Did you catch Car and Drivers test of 11 sport-utes this month? They pretty much thrashed the Cherokee. The funny thing is, I thought that test was actually going to be for usefulness because it tested their snow-going ability. They couldn't get the Cherokee stuck but the top two winners were the worst in the snow (Escape/Tribute). Jeep has a niche market right now with the Cherokee if you compare all the data. None of the newer utes can tow worth a crap, all the HP is in 6000rpm range, they have no torque at a usable RPM, and who would ever need a low range? After the end of the Cherokee, you won't be able to buy a smaller/reasonably priced SUV that can do anything but ride good around the mall. They can rate these utes to tow whatever they want, but high rpm HP and Torque doesn't work. Later, I'm done ranting for now.
  • dane5dane5 Posts: 4
    Hi everyone,
    I recently purchased a 2000 Jeep Cherokee Sport at our local Chrysler dealership in Yellowknife, Northwest Territories, Canada. I won't get into the fact that the service there was a nightmare. Since I wanted the vehicle, I put up with it. In short, this is my first 4x4 vehicle and I know little or nothing about the feature. While it seems to be running fine, I do leave it in four wheel drive most of the time. The roads here are bad, snow covered and icy with lots of gravel. Will this hurt the part-time four wheel drive system? Also, on my second oil change I requested synthetic oil. It has been between -42 and -30 Celsius for a couple of months here and I heard it is better for cold weather driving. Is this true? My thanks to anyone who takes the time to reply.
  • bblahabblaha Posts: 329
    sebring: Thanks for the heads up. Yeah, I'm pretty disgusted too. It's not so much that I hate the Liberty (I don't), just that I can't believe DC would cut off the Cherokee even when its still selling so well. If they'd just freshen up the interior...

    You'll have to ultimately decide this for yourself. The part time transfer case doesn't have a differential in it. Consequently, the front and rear driveshafts turn at the same rate. When you make a turn, the outside 2 wheels 1)Want to turn at the same rate becauase of the driveshafts but 2)Want to turn at different rates because they travel different paths.

    Thus something has to give. When the ground is snow/ice covered, you won't have a problem because one of the tires will easily scrub off the difference in speed (it "slides" some relative to the ground). Same thing on gravel.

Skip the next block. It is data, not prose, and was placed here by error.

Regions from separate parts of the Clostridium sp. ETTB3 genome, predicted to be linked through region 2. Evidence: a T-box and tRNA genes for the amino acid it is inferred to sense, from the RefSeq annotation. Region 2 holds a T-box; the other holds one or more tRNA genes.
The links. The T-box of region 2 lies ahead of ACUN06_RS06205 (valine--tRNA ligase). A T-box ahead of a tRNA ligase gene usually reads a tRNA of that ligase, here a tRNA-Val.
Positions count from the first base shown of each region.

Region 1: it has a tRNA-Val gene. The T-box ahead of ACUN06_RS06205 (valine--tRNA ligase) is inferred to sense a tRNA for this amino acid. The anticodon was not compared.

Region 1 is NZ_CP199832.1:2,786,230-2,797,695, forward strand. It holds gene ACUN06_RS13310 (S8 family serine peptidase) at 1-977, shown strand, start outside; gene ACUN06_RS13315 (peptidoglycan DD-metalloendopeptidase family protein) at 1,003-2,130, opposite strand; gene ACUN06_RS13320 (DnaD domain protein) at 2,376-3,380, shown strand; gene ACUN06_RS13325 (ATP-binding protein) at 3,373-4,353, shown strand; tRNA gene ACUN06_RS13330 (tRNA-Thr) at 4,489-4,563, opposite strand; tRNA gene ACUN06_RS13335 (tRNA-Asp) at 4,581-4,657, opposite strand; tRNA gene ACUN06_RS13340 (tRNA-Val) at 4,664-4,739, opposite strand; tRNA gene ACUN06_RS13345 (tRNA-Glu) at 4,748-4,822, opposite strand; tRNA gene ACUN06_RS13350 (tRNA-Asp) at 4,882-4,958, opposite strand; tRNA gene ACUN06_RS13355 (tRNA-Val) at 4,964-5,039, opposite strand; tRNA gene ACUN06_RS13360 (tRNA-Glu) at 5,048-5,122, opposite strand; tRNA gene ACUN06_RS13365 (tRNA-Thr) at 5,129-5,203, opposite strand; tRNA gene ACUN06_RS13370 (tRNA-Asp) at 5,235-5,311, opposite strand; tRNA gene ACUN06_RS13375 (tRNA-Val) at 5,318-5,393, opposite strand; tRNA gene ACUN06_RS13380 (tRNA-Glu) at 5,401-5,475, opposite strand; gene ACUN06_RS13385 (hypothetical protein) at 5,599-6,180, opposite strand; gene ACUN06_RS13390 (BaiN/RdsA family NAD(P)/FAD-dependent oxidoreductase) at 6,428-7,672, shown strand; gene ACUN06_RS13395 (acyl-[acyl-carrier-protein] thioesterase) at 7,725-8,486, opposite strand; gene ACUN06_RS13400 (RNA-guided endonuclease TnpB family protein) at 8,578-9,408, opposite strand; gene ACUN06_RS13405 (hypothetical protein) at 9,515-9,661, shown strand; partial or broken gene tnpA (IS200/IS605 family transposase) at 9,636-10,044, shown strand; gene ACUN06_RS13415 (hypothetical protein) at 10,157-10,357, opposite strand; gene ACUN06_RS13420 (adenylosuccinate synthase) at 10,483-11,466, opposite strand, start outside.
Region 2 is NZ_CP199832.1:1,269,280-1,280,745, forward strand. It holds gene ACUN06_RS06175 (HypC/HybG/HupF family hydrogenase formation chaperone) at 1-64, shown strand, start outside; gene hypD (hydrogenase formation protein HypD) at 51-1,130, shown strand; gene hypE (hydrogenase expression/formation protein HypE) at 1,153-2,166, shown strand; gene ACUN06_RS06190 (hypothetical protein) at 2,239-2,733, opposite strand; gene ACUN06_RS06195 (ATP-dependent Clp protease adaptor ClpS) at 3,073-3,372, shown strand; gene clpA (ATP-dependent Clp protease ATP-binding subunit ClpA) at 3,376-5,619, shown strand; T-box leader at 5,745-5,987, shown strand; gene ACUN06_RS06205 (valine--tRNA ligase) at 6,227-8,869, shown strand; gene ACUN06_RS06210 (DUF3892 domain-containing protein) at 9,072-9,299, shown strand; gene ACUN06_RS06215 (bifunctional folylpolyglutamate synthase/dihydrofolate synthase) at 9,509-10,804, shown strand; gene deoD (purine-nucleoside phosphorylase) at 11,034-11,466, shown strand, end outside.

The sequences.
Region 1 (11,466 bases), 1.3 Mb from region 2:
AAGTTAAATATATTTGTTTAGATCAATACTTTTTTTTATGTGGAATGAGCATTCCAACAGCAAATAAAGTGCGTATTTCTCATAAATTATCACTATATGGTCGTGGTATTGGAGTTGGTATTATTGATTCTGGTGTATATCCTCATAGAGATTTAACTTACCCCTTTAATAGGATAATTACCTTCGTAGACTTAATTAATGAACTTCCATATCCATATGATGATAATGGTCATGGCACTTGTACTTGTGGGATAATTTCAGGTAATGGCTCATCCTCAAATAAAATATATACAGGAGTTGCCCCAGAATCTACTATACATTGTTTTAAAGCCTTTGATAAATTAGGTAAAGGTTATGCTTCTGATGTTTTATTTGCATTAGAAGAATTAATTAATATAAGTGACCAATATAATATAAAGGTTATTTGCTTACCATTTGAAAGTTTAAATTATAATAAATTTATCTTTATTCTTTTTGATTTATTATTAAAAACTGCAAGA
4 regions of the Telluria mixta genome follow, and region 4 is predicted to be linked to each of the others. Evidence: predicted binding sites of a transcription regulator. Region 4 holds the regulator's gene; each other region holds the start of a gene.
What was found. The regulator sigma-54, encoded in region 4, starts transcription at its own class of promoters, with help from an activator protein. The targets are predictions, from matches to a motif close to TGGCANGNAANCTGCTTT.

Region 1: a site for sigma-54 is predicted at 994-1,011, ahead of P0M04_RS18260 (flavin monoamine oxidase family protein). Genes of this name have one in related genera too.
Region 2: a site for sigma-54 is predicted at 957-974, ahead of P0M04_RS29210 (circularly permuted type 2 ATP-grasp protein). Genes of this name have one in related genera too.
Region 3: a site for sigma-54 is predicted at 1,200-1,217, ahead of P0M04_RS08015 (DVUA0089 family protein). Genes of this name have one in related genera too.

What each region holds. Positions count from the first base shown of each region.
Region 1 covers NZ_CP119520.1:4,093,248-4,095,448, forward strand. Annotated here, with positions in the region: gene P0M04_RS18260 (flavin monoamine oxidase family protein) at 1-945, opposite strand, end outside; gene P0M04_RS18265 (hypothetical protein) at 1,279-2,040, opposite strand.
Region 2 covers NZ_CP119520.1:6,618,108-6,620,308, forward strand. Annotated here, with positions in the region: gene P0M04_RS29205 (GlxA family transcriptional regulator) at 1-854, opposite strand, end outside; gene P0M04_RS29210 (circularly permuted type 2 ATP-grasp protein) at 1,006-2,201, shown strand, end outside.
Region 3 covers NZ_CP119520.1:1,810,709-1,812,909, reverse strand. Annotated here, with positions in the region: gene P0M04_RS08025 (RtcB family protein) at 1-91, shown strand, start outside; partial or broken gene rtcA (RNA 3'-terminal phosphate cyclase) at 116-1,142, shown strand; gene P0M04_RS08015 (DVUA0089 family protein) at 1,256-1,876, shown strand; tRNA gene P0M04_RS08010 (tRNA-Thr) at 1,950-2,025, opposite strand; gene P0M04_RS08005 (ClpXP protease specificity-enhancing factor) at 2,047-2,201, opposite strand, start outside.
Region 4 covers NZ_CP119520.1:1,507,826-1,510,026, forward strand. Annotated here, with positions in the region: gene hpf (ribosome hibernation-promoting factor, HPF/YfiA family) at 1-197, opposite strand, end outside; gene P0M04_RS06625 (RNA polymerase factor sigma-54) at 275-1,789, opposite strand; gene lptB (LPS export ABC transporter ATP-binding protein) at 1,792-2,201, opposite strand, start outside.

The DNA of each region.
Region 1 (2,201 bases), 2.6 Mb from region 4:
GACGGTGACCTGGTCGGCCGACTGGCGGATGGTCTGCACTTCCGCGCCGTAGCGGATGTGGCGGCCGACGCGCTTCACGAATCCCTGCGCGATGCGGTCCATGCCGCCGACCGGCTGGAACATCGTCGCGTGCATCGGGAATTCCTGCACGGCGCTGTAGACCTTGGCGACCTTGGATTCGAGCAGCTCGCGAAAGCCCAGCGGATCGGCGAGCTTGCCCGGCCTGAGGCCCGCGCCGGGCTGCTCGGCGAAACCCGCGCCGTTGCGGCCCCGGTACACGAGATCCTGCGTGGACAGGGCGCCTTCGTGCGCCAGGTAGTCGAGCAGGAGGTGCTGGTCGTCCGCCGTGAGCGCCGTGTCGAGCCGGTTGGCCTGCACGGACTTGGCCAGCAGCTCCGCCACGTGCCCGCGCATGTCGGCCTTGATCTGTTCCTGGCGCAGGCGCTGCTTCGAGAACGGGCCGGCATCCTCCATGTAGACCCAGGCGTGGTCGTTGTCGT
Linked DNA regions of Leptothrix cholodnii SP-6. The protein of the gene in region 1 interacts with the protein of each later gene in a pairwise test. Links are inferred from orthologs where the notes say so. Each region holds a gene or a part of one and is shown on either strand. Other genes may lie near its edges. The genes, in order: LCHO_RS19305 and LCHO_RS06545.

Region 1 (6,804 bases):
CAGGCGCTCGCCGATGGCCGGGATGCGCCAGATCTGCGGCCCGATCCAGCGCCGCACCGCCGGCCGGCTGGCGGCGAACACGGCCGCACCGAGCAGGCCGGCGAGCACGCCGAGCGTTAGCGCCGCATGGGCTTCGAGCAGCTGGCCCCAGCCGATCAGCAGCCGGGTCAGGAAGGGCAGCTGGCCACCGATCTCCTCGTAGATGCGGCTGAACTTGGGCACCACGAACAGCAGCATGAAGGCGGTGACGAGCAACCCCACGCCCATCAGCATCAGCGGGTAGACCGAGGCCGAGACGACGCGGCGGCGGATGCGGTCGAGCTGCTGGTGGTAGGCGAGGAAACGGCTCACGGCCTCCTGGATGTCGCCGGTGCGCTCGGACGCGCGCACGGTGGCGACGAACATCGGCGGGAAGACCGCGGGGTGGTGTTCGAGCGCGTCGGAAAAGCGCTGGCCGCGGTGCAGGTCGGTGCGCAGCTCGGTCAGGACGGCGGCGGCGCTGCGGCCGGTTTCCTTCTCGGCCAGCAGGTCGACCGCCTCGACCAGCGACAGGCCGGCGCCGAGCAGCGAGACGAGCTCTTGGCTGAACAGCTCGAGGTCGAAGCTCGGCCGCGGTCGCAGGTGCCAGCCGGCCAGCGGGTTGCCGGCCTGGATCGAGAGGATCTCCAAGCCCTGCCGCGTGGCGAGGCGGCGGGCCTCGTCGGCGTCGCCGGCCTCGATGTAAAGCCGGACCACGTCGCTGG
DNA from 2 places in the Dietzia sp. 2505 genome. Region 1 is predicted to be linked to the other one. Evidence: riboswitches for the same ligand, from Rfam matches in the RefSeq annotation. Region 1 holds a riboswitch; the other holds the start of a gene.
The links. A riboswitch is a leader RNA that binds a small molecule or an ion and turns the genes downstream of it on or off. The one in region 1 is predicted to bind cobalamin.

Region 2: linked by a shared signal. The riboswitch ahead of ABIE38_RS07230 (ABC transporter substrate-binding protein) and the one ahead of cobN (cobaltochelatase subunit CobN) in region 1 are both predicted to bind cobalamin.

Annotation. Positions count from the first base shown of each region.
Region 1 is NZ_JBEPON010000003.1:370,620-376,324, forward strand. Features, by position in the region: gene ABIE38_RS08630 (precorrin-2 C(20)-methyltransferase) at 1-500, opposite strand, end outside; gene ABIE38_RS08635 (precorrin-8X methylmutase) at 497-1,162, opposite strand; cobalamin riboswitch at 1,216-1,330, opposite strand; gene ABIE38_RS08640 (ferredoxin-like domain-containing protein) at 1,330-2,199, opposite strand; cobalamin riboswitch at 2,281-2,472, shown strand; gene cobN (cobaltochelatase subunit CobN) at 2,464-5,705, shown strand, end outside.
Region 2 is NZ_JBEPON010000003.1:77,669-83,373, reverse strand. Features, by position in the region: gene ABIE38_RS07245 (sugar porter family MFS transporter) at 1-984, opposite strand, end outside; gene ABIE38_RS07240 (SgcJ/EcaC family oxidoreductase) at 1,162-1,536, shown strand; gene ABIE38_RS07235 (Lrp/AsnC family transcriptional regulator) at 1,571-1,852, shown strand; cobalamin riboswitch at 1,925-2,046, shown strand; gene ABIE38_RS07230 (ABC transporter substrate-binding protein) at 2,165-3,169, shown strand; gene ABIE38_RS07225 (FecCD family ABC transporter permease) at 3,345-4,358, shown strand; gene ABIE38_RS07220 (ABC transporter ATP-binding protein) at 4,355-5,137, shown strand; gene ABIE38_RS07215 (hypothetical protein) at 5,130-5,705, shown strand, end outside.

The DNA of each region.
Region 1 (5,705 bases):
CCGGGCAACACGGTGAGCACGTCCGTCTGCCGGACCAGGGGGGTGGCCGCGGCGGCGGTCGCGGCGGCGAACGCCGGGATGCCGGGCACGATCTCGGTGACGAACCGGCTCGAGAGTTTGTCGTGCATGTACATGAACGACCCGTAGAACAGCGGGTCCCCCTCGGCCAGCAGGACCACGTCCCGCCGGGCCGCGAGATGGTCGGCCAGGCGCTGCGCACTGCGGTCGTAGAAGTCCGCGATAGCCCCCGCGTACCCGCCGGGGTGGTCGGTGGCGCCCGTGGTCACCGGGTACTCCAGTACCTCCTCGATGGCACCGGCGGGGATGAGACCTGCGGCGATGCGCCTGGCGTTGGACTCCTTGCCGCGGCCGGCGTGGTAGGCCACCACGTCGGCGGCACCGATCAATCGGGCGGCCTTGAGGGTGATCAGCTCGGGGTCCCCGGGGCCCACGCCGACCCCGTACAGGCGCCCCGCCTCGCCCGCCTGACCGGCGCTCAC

If, though, the pavement is dry and your tires have very good traction, it takes much more effort for the tire to slip. Consequently, it puts much more stress on the transfer case. Just from looking at a map to see where "Yellowknife" is, I doubt during the winter months you would have to take it out of 4wd very often (I got cold just looking at the map!).

    Fortunately, shift on the fly makes it pretty easy to go in and out as needed. If you notice the front end hopping around a bunch when you make a turn, you might want to consider disengaging the front driveshaft for the turn.

    Synthetic Oil: There is a forum under the "Maintenance & Repair" conference where alot of people debate the merits of synthetic oil. Regardless of the arguments for/against prolonged change intervals, I suspect everyone would agree that synthetic is a benefit at VERY low temperatures. If I were you, I would be going with 0W30 synthetic (I personally like Mobil1, but there are other brands as well).

    Good luck. I'm kind of glad I live in the southern US. :-)
  • Wow, I see all this complaining in here about the Cherokee. I guess I got a cherry. Got a 99 Sport. Not had a lick of trouble with it. Done long range hauling, city driving, off road, the works. It's been a champ all the way. The cost effectiveness of the Cherokee can't be beat.

    Yea I guess if you want near perfection you can go out and pay $70K for a Range Rover 4.6.
    But do you want to throw your muddy dogs in the back after a romp thru the creek? And how do you feel after the paint job gets scratched up driving through some brush. What are you buying the vehicle for - going to the opera? It's a UTILITY vehicle.

    Yes it's a little noisier than a Rolls Royce and rides rougher than a Cadillac. Cmon! It's unbelievable how fat-assed soft people have become.
  • dane5dane5 Posts: 4
    Thanks for the information. Let me see if I understand now how the part-time 4 wd works. What you are saying is as long as the wheels can slip in turns, even a little, then the length of time you keep the 4 wd engaged isn't a concern -- even if it is engaged for months? I would drive in 2wd for a few hours then put it back in four thinking that would make a difference, but it probably doesn't? While driving in 2, it was unstable and I'd prefer not to do that until the snow melts. As for the other posting (bennie 99) today, I agree. The roads here are close to third world out of the city of Yellowknife because of permafrost. There is 140 km of gravel road driving into Yellowknife, even though it is a capital city. In winter the highway is just covered in packed snow. But in summer when it rains, it just turns to mud (imagine spring thaw). The Cherokee is perfect for these conditions. Right now I have to travel on an ice road across the Great Slave Lake to a First Nations community every week for my work. The traction is wicked and I feel very safe and comfortable in all conditions. I've put 20,000 km on my Cherokee Sport so far and it has been perfect. I want it to stay that way which is why I check out sites like this. Anyway, thanks again for the information. By the way, the summers may be short here but they are amazing, 24 hours of sunlight and the best fishing in the world. Winters, well with a snowmachine and a Cherokee it's not that bad. Later, Dane.